- Don’t be afraid to be truthful: If you are unsure about what you want to do or the career path you want to go down, don’t be afraid to ask informational questions about the company, the industry, advice, etc. One of my favorite things to do is mentor students, which is why I love being on Intern Committee. Every employer has been in your shoes at one point, so we understand the pressures that come along with needing to find an internship/full-time position before you graduate.
- Follow up is important: Help us put a face to a name even after we leave the event. It is important for you to remind us where we met you. It is especially helpful if you can reference a part of the conversation that we had to help jog our memory.
Stay tuned for a timeline of a day in the life of the Intern Committee!
*Samantha Bruno is a Senior Account Executive and Julie Hoang is an Account Executive at Peppercomm. Both Samantha and Julie sit on Intern Committee as Co-University Relations Coordinators. As members of Intern Committee, they participate in the recruiting, mentoring and advising of interns as well being responsible for building on-going relationships with universities across the country.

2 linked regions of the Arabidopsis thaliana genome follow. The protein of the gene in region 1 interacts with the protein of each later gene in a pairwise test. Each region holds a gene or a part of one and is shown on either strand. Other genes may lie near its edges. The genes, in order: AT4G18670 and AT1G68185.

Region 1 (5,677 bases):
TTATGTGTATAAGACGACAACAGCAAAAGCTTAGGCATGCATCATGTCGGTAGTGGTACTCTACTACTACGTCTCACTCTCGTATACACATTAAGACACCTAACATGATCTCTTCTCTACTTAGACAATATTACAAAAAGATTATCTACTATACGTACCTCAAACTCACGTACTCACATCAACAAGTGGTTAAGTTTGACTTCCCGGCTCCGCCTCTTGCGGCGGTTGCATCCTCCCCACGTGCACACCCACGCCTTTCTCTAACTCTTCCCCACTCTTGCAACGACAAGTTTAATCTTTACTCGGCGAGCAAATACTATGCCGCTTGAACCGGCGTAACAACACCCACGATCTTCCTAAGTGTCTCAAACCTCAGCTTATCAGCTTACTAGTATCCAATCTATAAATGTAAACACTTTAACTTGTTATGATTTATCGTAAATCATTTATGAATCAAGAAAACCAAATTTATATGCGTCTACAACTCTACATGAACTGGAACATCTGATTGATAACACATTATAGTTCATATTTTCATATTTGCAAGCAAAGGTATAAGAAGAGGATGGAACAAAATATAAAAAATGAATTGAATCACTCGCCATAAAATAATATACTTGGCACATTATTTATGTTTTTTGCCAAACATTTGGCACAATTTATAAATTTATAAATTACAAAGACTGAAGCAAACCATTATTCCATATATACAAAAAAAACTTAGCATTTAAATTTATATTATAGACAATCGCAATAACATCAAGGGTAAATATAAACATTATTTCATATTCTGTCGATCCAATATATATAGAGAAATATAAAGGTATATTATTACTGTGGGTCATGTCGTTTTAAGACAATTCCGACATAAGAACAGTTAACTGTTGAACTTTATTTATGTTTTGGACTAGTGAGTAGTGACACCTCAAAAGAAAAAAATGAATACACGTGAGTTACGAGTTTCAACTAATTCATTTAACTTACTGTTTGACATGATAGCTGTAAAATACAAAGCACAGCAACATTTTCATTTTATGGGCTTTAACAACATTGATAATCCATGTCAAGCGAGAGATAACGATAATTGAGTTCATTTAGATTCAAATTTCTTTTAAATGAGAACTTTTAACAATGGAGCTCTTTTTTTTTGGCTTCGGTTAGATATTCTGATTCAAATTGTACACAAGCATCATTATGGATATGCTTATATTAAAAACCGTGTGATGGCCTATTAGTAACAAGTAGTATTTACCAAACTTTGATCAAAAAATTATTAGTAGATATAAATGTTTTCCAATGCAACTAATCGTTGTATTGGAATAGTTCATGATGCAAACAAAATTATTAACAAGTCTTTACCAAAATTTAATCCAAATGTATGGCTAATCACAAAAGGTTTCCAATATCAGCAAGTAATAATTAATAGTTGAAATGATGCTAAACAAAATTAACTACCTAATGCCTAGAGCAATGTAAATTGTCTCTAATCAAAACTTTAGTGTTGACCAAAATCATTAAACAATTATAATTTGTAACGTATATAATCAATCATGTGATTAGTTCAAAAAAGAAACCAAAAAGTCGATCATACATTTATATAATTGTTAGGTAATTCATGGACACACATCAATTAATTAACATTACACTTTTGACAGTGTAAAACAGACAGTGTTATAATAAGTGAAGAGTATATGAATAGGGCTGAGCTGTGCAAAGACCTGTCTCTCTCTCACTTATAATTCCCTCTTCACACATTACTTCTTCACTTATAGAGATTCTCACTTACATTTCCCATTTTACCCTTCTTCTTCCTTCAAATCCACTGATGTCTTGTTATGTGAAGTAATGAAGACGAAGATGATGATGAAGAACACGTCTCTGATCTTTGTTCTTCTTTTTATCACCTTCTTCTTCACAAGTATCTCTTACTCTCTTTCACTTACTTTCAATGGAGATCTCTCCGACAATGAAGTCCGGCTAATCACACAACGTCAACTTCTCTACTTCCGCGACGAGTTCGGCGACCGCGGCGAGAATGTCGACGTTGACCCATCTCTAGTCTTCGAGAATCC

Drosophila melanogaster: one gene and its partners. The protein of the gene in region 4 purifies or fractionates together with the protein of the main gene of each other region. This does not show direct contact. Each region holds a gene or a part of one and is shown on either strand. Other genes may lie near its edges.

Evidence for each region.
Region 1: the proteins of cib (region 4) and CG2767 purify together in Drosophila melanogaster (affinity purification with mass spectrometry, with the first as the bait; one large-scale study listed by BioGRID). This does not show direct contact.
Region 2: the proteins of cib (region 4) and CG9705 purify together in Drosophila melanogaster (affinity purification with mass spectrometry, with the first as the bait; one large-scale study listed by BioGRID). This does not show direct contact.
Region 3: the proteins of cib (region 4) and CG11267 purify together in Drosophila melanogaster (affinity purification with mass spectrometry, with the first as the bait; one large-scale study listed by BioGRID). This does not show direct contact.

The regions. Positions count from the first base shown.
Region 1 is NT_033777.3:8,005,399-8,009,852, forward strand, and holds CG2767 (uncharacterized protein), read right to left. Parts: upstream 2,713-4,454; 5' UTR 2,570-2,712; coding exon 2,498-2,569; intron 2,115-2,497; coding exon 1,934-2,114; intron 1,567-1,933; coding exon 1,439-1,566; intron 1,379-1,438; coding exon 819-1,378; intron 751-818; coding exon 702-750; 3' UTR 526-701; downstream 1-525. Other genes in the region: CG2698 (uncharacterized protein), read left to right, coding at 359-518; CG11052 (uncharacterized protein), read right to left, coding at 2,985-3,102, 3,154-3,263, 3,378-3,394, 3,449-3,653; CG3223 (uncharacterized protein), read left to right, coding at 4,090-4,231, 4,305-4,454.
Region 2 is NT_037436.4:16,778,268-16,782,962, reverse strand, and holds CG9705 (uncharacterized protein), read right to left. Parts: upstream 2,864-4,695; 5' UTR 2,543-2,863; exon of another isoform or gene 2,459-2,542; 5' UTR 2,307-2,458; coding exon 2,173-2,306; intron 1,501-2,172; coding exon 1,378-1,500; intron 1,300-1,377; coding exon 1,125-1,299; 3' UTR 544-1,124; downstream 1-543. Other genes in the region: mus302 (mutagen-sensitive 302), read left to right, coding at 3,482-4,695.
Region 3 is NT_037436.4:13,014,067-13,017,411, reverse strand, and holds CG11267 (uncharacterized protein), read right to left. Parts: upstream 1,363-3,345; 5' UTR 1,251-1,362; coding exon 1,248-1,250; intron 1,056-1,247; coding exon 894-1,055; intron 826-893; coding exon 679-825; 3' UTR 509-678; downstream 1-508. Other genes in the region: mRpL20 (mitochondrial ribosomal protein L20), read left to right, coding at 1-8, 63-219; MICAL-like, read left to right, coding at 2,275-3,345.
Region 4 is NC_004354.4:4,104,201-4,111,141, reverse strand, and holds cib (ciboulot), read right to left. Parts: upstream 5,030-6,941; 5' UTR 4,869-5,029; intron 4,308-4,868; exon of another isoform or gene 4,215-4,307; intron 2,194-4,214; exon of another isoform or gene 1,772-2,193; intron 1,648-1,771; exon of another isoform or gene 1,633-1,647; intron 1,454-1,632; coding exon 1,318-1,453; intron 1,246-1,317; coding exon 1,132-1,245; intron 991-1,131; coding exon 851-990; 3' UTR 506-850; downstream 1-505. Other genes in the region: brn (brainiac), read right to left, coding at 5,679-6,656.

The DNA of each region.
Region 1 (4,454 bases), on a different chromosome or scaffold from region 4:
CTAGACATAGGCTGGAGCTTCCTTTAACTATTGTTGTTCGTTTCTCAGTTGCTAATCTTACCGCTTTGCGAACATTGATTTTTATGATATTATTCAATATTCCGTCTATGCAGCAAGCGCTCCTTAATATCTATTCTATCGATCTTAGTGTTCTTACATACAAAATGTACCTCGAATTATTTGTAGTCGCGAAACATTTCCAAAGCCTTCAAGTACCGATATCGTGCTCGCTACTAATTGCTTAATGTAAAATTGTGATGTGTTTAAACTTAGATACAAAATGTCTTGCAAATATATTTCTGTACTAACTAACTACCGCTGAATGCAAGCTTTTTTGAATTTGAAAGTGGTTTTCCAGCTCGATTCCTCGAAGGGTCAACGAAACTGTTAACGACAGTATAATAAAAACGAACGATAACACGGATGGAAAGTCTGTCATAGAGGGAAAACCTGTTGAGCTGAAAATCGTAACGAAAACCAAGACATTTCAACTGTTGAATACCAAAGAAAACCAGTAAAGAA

It’s not graduation season and for some, summer break still feels like a distant fantasy. No matter what stage you’re at in your college or professional career, we can all use some inspiring words every once in a while. This little sentiment reminded me of a commencement speech Oprah Winfrey delivered to a Harvard graduating class in 2013.
It always seems that this time of year is when you’re waiting for spring break or a holiday that things seem to become really busy. I thought it would be nice to hear a few encouraging words from Oprah and hopefully she’ll inspire you to make the most of not only your career, but your life.